Plaintiffs seek to set aside the trustee's sale of the property, to cancel the trustee's deed acquired through the sale, and to obtain damages for wrongful foreclosure. ECF No. 1-1 at 7-9. Defendants SunTrust, Fannie Mae, and MERS move for summary judgment. ECF No. 14. The Court assumes that Defendant NWTS joins the motion because it filed a declaration in support of summary judgment, ECF No. 21.
Before turning to the summary judgment issues, the Court considers Defendants' request for judicial notice of certain facts. ECF No. 17. To be eligible for judicial notice, a fact must be one not subject to reasonable dispute because it is generally known or "can be accurately and readily determined from sources whose accuracy cannot reasonably be questioned." Fed.R.Evid. 201(b). A court "must take judicial notice if a party requests it and the court is supplied with the necessary information." Fed.R.Evid. 201(c)(2).
Defendants' request for the Court to take judicial notice is unexpected. Defendants explain in their briefing that a court may take judicial notice of facts without converting a motion for dismissal into one for summary judgment. ECF No. 17 at 3. However, Defendants' motion is a motion for summary judgment, so Defendants had the opportunity to support their request with admissible evidence. See Fed.R.Civ.P. 56(c). Actually, multiple facts discussed in the request for judicial notice are also supported by evidence submitted with the motion for summary judgment. See ECF Nos. 16 at 3-4, 16-1; ECF Nos. 16 at 6, 16-7; ECF No. 16 at 6-7. Nevertheless, due to Defendants' request and the requirement for the Court to take judicial notice of facts when properly supported and requested by a party, see Fed.R.Evid. 201(c)(2), the Court briefly considers Defendants' request.
The Court takes judicial notice of only fact five, to the extent that the copy of the Yakima County Court docket shows that Plaintiffs did not file a lawsuit against Defendants until September 10, 2013. See ECF No. 17-1 at 16.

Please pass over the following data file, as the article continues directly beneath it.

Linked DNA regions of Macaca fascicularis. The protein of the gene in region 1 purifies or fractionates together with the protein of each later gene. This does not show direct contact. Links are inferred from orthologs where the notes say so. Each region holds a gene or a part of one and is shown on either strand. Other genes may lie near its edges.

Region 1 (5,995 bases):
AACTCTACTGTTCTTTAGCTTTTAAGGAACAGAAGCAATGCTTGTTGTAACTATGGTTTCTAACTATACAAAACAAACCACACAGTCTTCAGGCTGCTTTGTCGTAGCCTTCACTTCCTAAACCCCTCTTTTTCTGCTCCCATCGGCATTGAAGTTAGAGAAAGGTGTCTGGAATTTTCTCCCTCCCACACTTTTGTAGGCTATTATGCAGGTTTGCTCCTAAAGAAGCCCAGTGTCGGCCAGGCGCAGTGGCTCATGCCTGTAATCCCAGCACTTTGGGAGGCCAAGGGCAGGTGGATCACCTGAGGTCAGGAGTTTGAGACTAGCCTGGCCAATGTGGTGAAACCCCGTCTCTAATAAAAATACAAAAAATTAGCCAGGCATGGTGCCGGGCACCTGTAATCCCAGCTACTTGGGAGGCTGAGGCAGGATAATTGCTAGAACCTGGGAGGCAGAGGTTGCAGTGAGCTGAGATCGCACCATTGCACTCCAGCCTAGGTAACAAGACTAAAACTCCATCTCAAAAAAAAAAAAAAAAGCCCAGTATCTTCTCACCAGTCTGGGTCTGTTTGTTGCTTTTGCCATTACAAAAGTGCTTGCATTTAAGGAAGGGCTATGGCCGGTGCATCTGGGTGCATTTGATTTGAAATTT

The Court declines to take judicial notice of the remaining factual assertions because Defendants have not shown that the facts are beyond reasonable dispute. These facts include the details of Plaintiffs' real estate purchase, the fact that the first trustee's sale was discontinued, the assertion that notice of the second trustee's sale was recorded and issued to Plaintiffs, and the fact that SunTrust is exempted from Washington's Foreclosure Fairness Act. ECF No. 17 at 4-7. Defendants support these facts with various publically available documents. ECF No. 17-1.
Defendants correctly state that courts may take judicial notice of public documents, but such notice is limited to the existence and authenticity of the documents rather than allowing notice of the truth of their contents. See Lee v. City of Los Angeles, 250 F.3d 668, 690 (9th Cir. 2001) ("[W]hen a court takes judicial notice of another court's opinion, it may do so not for the truth of the facts recited therein, but for the existence of the opinion, which is not subject to reasonable dispute over its authenticity.'") (quoting S. Cross Overseas Agencies, Inc. v. Wah Kwong Shipping Grp. Ltd., 181 F.3d 410, 426-27 (3rd Cir. 1999)); Cactus Corner, LLC v. U.S. Dep't of Agric., 346 F.Supp.2d 1075, 1099 (E.D. Cal. 2004) aff'd, 450 F.3d 428 (9th Cir. 2006) ("The existence and authenticity of a document which is a matter of public record is judicially noticeable such as the authenticity and existence of a particular order, pleading, public proceeding, or census report, which are matters of public record, but the veracity and validity of their contents (the underlying arguments made by the parties, disputed facts, and conclusions of fact) are not.").
Aside from fact five, Defendants' asserted facts are not appropriate for judicial notice. Moreover, Defendants have offered evidence of the remaining facts in support of their motion for summary judgment. See ECF Nos. 16 at 3-4, 16-1; ECF Nos. 16 at 6, 16-7; ECF No. 16 at 6-7. Judicial notice of facts one through four is unnecessary.
Having resolved the request for judicial notice, the Court turns to Defendants' motion for summary judgment. Summary judgment is appropriate when there are no genuine issues of material fact and the moving party is entitled to judgment as a matter of law. Fed.R.Civ.P. 56(a). A "material" fact is one that is relevant to an element of a claim or defense and whose existence might affect the outcome of the suit. T.W. Elec. Serv. v. P. Elec. Contractors Ass'n, 809 F.2d 626, 630 (9th Cir. 1987). The moving party bears the initial burden of demonstrating the absence of a genuine issue of material fact. See Celotex Corp. v. Catrett, 477 U.S. 317, 323 (1986).